Bahria Town may have been accused of having several questionable business practises, but its chairman, Malik Riaz, certainly knows how to handle reputational risk: the real estate development company, one of Pakistan’s largest, was able to recover within months from the hit to sales during the Arsalan Iftikhar scandal in large part due to its heavy blitz of advertising.
The Supreme Court case surrounding corruption allegations levelled by Riaz – implicating both himself and the son of Chief Justice Iftikhar Muhammad Chaudhry, Arsalan Iftikhar – brought to light Bahria Town and the many questionable business practises of the company. But while the episode may have temporarily dented interest in Bahria Town properties, it did not have a measurable impact on prices, according to data compiled by Zameen, Pakistan’s largest online real estate database.
Zameen used the percentage of searches on its website regarding Bahria Town as a proxy for interest in buying property developed by the company, which allowed them to be able to control for seasonal variations in interest as well. For price data, they used final listing price data for every property listed on their website. The results of the analysis present an interesting picture.
During the first five months of 2012, interest in Bahria Town properties, particularly in Lahore, was steadily rising. Then, as the Supreme Court began hearings into the corruption allegations in June, interest plummeted. As a percentage of the total volume of traffic on Zameen, Bahria Town’s share shrank from 5.48% to 4.53% within one month.
“While that difference does not sound like a lot, it represents thousands and thousands of clients moving away from Bahria Town,” said Shaista Zulfiqar, a marketing manager at Zameen.
The data corroborates Zulfiqar’s view. The number of unique searches for Bahria Town on the website went down by almost 23% between May and August of this year.
But there was another interesting, and somewhat counterintuitive, trend that Zameen found in its data: even at the height of the corruption scandal, when Bahria Town’s name was associated with unethical and illegal actions on the nightly news every day, prices for many Bahria Town properties – especially in Lahore – remained relatively steady and recovered strongly soon after the scandal was no longer dominant in the news.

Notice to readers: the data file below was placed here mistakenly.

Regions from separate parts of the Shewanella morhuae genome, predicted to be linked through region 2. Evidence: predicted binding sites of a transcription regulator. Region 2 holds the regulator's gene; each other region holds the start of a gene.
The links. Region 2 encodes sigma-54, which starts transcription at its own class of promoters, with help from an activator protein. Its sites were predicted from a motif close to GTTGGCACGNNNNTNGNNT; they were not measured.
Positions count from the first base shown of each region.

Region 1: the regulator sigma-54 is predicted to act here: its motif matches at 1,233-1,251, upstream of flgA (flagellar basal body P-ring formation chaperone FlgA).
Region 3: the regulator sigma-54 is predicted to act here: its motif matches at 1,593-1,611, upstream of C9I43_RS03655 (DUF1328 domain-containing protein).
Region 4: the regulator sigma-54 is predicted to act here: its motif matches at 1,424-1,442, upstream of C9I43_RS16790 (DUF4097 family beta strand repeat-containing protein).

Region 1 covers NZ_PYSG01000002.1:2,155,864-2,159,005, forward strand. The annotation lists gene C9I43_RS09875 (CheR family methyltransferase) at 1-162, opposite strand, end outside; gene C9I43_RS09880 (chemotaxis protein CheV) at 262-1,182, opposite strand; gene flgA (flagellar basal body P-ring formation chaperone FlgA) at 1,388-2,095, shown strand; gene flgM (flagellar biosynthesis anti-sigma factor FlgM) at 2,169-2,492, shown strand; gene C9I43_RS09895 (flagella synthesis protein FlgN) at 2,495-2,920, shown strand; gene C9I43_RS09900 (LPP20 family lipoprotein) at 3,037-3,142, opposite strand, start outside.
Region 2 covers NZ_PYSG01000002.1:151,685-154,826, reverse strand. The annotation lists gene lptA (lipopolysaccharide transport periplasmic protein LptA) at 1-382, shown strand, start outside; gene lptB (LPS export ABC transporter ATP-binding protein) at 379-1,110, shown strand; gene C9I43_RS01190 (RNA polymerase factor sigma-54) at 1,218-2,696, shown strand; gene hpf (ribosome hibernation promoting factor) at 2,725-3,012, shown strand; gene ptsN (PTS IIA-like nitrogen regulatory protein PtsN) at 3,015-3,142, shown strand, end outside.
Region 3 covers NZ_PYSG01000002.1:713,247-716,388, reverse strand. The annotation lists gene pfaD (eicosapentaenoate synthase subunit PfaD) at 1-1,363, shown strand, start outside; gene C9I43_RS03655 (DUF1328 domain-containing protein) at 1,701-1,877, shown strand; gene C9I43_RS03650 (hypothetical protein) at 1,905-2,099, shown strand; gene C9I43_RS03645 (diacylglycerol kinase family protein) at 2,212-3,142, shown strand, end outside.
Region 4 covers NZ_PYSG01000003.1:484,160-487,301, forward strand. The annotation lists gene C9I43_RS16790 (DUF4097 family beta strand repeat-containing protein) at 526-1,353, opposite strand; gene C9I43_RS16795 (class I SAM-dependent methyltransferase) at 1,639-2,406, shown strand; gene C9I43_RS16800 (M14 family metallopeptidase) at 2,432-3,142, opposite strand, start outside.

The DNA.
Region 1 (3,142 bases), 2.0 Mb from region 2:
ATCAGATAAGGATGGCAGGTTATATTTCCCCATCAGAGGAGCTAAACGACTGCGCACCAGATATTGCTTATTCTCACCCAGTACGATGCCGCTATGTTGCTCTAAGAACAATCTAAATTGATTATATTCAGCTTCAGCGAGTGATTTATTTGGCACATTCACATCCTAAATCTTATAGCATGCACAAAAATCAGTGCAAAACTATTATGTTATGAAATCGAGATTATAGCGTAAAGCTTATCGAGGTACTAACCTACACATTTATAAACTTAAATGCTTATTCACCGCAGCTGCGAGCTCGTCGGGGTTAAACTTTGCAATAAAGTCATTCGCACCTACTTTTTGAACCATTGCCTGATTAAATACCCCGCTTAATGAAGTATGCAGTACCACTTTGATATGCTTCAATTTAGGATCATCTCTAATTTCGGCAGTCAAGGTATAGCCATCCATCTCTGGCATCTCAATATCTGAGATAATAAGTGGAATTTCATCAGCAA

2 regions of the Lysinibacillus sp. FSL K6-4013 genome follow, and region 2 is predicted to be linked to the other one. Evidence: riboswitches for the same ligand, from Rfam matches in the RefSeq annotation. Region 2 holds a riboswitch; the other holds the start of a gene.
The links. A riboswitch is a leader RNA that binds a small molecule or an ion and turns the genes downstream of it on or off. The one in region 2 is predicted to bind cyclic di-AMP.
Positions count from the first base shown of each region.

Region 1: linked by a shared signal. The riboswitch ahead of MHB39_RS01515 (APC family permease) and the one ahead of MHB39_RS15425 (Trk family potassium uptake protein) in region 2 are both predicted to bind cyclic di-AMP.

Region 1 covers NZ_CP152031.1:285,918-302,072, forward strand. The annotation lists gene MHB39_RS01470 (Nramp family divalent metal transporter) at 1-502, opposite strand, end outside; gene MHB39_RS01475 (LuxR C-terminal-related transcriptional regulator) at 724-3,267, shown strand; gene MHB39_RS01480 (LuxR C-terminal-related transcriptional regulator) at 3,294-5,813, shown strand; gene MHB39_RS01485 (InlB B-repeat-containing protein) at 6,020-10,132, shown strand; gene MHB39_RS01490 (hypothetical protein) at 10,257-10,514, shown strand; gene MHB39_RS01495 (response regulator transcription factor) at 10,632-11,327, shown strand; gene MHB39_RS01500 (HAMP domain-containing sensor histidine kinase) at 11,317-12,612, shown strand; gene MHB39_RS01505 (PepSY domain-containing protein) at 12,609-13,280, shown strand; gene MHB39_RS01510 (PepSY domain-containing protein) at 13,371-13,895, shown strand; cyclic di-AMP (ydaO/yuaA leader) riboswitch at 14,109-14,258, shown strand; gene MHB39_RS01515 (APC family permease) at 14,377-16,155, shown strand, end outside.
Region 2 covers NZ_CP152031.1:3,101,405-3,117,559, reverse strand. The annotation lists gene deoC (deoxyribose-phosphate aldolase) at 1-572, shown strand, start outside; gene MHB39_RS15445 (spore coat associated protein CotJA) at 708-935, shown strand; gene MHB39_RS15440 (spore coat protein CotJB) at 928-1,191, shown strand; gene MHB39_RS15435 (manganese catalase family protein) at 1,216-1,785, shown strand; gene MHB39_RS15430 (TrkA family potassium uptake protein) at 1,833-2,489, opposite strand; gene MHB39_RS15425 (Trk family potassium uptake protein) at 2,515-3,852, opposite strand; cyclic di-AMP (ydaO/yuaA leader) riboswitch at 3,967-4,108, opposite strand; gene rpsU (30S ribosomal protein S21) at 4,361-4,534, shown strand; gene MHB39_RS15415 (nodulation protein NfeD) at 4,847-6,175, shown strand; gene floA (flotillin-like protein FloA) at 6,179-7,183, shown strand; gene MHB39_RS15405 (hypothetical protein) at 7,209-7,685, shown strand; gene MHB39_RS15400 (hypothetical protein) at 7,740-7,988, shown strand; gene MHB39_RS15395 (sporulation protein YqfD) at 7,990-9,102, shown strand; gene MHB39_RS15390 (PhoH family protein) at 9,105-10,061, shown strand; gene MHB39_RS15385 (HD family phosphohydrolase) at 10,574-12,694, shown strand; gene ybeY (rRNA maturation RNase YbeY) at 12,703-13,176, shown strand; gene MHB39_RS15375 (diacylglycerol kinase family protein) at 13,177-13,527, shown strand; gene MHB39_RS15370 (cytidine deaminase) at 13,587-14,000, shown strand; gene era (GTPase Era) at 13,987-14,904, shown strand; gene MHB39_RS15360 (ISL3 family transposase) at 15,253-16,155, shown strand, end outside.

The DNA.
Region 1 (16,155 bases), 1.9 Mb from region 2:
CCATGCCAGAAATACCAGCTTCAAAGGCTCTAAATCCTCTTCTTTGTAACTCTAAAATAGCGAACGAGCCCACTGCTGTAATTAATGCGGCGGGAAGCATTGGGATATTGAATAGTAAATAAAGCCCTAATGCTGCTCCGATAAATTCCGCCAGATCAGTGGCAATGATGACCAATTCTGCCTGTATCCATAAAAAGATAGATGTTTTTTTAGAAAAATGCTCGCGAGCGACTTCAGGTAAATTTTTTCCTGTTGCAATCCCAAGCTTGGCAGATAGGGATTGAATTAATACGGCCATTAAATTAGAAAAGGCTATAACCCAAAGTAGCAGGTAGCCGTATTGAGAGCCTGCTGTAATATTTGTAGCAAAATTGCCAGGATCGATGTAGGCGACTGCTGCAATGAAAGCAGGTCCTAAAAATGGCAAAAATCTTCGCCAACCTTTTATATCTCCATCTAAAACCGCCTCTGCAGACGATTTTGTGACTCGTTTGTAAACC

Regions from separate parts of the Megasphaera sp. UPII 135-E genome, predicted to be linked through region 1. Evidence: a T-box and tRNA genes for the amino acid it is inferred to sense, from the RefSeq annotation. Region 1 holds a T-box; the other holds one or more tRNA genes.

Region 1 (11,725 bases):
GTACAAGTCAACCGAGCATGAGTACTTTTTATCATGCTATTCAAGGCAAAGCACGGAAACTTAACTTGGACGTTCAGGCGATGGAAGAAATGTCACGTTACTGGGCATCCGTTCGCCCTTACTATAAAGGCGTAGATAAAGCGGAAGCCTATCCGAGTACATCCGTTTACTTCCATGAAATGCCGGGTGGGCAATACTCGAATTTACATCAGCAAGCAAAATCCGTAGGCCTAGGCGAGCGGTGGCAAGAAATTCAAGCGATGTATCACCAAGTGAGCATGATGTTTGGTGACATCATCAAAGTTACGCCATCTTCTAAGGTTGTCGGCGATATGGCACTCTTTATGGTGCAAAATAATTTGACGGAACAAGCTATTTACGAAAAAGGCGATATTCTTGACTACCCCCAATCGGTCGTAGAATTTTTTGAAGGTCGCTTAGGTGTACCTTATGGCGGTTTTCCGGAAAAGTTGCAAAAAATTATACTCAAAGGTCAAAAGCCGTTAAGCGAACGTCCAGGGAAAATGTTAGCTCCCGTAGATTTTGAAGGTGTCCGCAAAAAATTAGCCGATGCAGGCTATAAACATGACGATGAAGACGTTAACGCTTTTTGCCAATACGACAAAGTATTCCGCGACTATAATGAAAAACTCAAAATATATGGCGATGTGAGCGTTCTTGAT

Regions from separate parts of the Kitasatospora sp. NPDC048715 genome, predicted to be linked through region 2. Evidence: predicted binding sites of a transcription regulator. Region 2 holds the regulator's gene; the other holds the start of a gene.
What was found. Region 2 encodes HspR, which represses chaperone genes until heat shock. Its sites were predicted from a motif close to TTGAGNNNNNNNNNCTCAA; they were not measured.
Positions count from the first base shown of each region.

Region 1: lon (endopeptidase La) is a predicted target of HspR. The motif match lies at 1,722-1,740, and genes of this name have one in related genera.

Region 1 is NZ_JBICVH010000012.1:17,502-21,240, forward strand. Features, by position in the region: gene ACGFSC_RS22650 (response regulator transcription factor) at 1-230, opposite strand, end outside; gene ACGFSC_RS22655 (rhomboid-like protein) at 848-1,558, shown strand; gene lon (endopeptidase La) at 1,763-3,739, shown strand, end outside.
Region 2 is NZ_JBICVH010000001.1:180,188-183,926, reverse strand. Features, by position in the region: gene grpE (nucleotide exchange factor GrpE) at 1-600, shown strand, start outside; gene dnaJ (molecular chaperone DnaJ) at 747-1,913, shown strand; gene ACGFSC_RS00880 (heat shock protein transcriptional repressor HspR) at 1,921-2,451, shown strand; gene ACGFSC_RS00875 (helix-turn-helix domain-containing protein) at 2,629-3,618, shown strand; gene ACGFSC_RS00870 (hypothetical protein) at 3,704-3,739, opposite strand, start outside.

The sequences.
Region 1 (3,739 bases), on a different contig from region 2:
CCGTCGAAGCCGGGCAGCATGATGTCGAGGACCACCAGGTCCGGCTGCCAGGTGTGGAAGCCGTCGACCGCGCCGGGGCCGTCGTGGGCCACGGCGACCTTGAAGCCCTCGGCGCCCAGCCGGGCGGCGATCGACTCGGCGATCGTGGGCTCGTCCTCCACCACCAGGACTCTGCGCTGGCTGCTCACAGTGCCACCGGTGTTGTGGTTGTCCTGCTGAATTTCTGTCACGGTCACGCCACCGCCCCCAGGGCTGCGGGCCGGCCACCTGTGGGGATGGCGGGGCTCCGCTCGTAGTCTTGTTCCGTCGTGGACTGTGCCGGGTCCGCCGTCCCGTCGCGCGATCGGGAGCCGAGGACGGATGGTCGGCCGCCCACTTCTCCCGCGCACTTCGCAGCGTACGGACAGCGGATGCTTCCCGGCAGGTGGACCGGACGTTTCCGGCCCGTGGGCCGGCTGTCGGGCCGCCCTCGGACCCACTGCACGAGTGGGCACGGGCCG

This is not to say that some properties were not badly affected. Dawn reported that Bahria Enclave in Rawalpindi saw prices plummet by as much as 20% during the height of the scandal. But the more established of Bahria Town’s projects and properties appear to have weathered the storm rather well. Prices appear to have fallen by an average of around 1.7% for the Lahore developments, and by September had rebounded to even higher than their pre-scandal levels.
And interest in Bahria Town properties now appears to have also crossed its pre-scandal peak, touching 6.74% of total searches on Zameen in October so far. “It is an astounding figure which represents that the rise in people’s interest in Bahria Town is almost twice as much as the setback it suffered in July,” said Zulfiqar. “Such a quick recovery says volumes about Bahria Town’s strength as a truly outclass project which came out of the mammoth controversy literally unscathed.”
Part of that resilience appears to have been the result of a massive advertising blitz that Bahria Town launched at the height of the scandal. It was often ironic to watch advertisements for Bahria Town properties on several news channels in the middle of a programme detailing allegations of the company’s questionable practises in creating those developments in the first place.
While that sort of marketing spree may be seen as brazen by some, it appears to have worked: prices for Bahria Town properties in Lahore are up by an average of 10.6% between May and August of this year. He may have been maligned in the media, and perhaps justifiably, but Malik Riaz and Bahria Town appear to be having the last laugh in the Arsalan Iftikhar scandal.
Published in The Express Tribune, October 23rd, 2012.